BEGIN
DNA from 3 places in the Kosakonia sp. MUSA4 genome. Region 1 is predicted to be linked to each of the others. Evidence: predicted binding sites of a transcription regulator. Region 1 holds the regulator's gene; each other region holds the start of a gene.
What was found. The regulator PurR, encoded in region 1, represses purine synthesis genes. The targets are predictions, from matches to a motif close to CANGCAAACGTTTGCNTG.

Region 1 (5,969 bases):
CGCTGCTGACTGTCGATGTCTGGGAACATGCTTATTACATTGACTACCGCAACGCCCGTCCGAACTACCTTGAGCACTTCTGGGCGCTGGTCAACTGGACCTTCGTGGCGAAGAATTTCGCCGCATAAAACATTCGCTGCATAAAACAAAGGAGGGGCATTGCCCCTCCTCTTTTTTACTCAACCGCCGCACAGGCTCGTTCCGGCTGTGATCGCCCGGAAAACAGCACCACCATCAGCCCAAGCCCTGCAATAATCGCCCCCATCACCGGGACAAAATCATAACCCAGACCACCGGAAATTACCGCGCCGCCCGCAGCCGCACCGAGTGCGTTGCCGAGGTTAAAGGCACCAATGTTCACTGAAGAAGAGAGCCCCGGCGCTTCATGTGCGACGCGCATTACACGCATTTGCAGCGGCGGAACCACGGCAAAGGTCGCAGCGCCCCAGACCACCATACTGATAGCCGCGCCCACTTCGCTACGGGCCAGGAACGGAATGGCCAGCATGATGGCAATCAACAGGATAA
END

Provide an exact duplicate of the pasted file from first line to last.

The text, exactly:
DNA from 3 places in the Kosakonia sp. MUSA4 genome. Region 1 is predicted to be linked to each of the others. Evidence: predicted binding sites of a transcription regulator. Region 1 holds the regulator's gene; each other region holds the start of a gene.
What was found. The regulator PurR, encoded in region 1, represses purine synthesis genes. The targets are predictions, from matches to a motif close to CANGCAAACGTTTGCNTG.

Region 1 (5,969 bases):
CGCTGCTGACTGTCGATGTCTGGGAACATGCTTATTACATTGACTACCGCAACGCCCGTCCGAACTACCTTGAGCACTTCTGGGCGCTGGTCAACTGGACCTTCGTGGCGAAGAATTTCGCCGCATAAAACATTCGCTGCATAAAACAAAGGAGGGGCATTGCCCCTCCTCTTTTTTACTCAACCGCCGCACAGGCTCGTTCCGGCTGTGATCGCCCGGAAAACAGCACCACCATCAGCCCAAGCCCTGCAATAATCGCCCCCATCACCGGGACAAAATCATAACCCAGACCACCGGAAATTACCGCGCCGCCCGCAGCCGCACCGAGTGCGTTGCCGAGGTTAAAGGCACCAATGTTCACTGAAGAAGAGAGCCCCGGCGCTTCATGTGCGACGCGCATTACACGCATTTGCAGCGGCGGAACCACGGCAAAGGTCGCAGCGCCCCAGACCACCATACTGATAGCCGCGCCCACTTCGCTACGGGCCAGGAACGGAATGGCCAGCATGATGGCAATCAACAGGATAA